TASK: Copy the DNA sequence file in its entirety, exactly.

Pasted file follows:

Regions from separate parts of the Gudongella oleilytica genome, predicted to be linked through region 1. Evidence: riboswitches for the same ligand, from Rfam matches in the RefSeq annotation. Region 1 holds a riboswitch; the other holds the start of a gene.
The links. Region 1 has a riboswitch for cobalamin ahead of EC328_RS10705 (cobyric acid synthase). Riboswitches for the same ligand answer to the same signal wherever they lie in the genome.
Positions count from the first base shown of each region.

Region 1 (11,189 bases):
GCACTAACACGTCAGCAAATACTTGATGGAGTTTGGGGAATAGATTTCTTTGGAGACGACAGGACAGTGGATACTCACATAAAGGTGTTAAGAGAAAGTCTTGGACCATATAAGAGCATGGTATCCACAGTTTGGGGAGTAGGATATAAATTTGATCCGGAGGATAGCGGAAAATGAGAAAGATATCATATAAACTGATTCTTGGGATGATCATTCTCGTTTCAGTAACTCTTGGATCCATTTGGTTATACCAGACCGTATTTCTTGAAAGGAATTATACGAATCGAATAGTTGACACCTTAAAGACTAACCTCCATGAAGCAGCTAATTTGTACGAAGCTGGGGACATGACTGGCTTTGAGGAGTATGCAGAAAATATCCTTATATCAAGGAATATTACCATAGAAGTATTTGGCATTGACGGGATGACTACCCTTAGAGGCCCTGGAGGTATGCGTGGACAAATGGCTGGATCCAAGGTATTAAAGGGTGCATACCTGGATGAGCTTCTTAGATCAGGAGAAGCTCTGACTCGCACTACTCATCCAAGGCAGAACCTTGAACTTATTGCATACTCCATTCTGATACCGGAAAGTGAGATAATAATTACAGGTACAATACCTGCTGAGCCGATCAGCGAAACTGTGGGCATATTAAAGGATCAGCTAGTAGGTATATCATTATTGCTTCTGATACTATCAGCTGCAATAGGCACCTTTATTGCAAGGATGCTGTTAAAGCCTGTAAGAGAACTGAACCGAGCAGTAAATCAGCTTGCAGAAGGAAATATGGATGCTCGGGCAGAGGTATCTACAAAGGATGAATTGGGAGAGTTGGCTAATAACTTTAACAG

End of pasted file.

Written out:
Regions from separate parts of the Gudongella oleilytica genome, predicted to be linked through region 1. Evidence: riboswitches for the same ligand, from Rfam matches in the RefSeq annotation. Region 1 holds a riboswitch; the other holds the start of a gene.
The links. Region 1 has a riboswitch for cobalamin ahead of EC328_RS10705 (cobyric acid synthase). Riboswitches for the same ligand answer to the same signal wherever they lie in the genome.
Positions count from the first base shown of each region.

Region 1 (11,189 bases):
GCACTAACACGTCAGCAAATACTTGATGGAGTTTGGGGAATAGATTTCTTTGGAGACGACAGGACAGTGGATACTCACATAAAGGTGTTAAGAGAAAGTCTTGGACCATATAAGAGCATGGTATCCACAGTTTGGGGAGTAGGATATAAATTTGATCCGGAGGATAGCGGAAAATGAGAAAGATATCATATAAACTGATTCTTGGGATGATCATTCTCGTTTCAGTAACTCTTGGATCCATTTGGTTATACCAGACCGTATTTCTTGAAAGGAATTATACGAATCGAATAGTTGACACCTTAAAGACTAACCTCCATGAAGCAGCTAATTTGTACGAAGCTGGGGACATGACTGGCTTTGAGGAGTATGCAGAAAATATCCTTATATCAAGGAATATTACCATAGAAGTATTTGGCATTGACGGGATGACTACCCTTAGAGGCCCTGGAGGTATGCGTGGACAAATGGCTGGATCCAAGGTATTAAAGGGTGCATACCTGGATGAGCTTCTTAGATCAGGAGAAGCTCTGACTCGCACTACTCATCCAAGGCAGAACCTTGAACTTATTGCATACTCCATTCTGATACCGGAAAGTGAGATAATAATTACAGGTACAATACCTGCTGAGCCGATCAGCGAAACTGTGGGCATATTAAAGGATCAGCTAGTAGGTATATCATTATTGCTTCTGATACTATCAGCTGCAATAGGCACCTTTATTGCAAGGATGCTGTTAAAGCCTGTAAGAGAACTGAACCGAGCAGTAAATCAGCTTGCAGAAGGAAATATGGATGCTCGGGCAGAGGTATCTACAAAGGATGAATTGGGAGAGTTGGCTAATAACTTTAACAG